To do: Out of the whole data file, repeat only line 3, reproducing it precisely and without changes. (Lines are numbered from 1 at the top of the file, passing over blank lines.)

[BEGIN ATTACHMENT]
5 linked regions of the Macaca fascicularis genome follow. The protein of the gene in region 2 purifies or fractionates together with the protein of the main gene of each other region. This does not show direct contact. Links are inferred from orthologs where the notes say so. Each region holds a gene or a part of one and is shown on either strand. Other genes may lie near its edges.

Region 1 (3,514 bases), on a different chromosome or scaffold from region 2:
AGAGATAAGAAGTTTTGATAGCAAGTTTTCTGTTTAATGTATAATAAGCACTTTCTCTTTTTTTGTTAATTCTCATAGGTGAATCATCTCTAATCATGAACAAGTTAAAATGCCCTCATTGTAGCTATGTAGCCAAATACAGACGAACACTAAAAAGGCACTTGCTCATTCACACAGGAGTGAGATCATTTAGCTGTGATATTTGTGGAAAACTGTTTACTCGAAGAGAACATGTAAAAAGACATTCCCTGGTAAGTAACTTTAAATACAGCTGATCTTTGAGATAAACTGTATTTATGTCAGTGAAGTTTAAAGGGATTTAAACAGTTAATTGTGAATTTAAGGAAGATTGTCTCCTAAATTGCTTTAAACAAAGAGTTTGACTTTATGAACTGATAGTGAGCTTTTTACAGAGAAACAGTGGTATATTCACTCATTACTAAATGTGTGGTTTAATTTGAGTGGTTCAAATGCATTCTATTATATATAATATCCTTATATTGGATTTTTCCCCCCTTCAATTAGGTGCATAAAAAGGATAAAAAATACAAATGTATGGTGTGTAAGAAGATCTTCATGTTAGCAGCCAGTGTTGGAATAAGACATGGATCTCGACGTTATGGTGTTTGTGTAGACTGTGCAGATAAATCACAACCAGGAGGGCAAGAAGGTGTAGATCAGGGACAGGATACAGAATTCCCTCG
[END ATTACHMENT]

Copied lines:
AGAGATAAGAAGTTTTGATAGCAAGTTTTCTGTTTAATGTATAATAAGCACTTTCTCTTTTTTTGTTAATTCTCATAGGTGAATCATCTCTAATCATGAACAAGTTAAAATGCCCTCATTGTAGCTATGTAGCCAAATACAGACGAACACTAAAAAGGCACTTGCTCATTCACACAGGAGTGAGATCATTTAGCTGTGATATTTGTGGAAAACTGTTTACTCGAAGAGAACATGTAAAAAGACATTCCCTGGTAAGTAACTTTAAATACAGCTGATCTTTGAGATAAACTGTATTTATGTCAGTGAAGTTTAAAGGGATTTAAACAGTTAATTGTGAATTTAAGGAAGATTGTCTCCTAAATTGCTTTAAACAAAGAGTTTGACTTTATGAACTGATAGTGAGCTTTTTACAGAGAAACAGTGGTATATTCACTCATTACTAAATGTGTGGTTTAATTTGAGTGGTTCAAATGCATTCTATTATATATAATATCCTTATATTGGATTTTTCCCCCCTTCAATTAGGTGCATAAAAAGGATAAAAAATACAAATGTATGGTGTGTAAGAAGATCTTCATGTTAGCAGCCAGTGTTGGAATAAGACATGGATCTCGACGTTATGGTGTTTGTGTAGACTGTGCAGATAAATCACAACCAGGAGGGCAAGAAGGTGTAGATCAGGGACAGGATACAGAATTCCCTCG